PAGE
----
Golden eagles are monogamous and mate for life unless one dies. Then the living mate will choose another partner. Breeding season is late winter, followed by 35-45 days of incubation mainly done by the female. The male supplies most food to the female during incubation.

Typically there are 1-3 eggs in a clutch. The eggs hatch asynchronously, which leads to a large size disparity between siblings. The oldest fledgling often kills its younger siblings. Juveniles have white at the base of their tail feathers and on the underside of their wings, which they lose by their fifth year.

These powerful fliers soar on thermal wind currents, sometimes to altitudes over 10,000 feet. They can reach speeds of 35-45 mph in flight. Golden eagles hunt by scanning open ground for prey activity from perches or while soaring. Once spotted, they stoop down swiftly to attack prey.

Sometimes they hunt cooperatively in pairs – one bird flushes prey from cover while the other ambushes it. They also cache uneaten food at nest sites to feed young later. Golden eagles are highly territorial and will aggressively defend nest sites and favorite hunting perches.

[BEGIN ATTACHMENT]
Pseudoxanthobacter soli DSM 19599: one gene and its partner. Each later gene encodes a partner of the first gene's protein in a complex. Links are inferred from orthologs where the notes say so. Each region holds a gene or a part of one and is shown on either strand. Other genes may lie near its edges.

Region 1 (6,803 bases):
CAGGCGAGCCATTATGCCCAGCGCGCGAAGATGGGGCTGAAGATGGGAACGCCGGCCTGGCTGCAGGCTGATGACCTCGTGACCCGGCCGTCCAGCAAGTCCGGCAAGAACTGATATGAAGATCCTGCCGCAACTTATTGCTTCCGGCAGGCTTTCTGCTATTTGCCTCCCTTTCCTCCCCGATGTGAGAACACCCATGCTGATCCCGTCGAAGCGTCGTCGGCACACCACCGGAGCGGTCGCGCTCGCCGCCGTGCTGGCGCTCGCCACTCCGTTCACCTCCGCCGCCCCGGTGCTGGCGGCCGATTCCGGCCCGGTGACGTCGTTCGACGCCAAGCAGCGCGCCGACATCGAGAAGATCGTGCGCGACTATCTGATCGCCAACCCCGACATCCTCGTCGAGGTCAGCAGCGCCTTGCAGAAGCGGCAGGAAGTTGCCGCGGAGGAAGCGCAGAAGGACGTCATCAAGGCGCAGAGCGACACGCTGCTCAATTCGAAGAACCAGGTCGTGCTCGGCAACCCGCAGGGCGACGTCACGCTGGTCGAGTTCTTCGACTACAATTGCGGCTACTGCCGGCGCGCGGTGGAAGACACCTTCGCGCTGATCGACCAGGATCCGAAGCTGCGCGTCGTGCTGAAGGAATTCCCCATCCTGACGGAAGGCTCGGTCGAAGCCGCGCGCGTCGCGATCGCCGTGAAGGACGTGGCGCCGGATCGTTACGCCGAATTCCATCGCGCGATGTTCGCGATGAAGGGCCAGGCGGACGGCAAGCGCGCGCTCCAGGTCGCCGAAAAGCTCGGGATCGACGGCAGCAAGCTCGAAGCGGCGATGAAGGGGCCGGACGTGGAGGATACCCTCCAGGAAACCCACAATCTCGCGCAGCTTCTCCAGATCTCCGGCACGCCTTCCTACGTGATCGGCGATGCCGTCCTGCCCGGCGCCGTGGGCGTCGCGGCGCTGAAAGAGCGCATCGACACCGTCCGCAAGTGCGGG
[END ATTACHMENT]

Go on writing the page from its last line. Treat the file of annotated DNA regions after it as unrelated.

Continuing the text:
Though the golden eagle population is declining in some areas, they remain widespread across western North America. They do face threats from habitat loss, collisions with vehicles, turbines and power lines, illegal shooting and poisoning. Their low reproductive rates also hinder population growth.

In South Dakota, golden eagles occupy open habitats in the western half of the state including the Black Hills. They nest on secluded cliff ledges and hunt over grasslands, shrub lands, badlands and open woodlands. The best locations to potentially see golden eagles are in western South Dakota’s public lands.

Some key facts about golden eagles:

– They have a wingspan of 6-7.5 feet and weigh 8-15 pounds, making them North America’s largest bird of prey.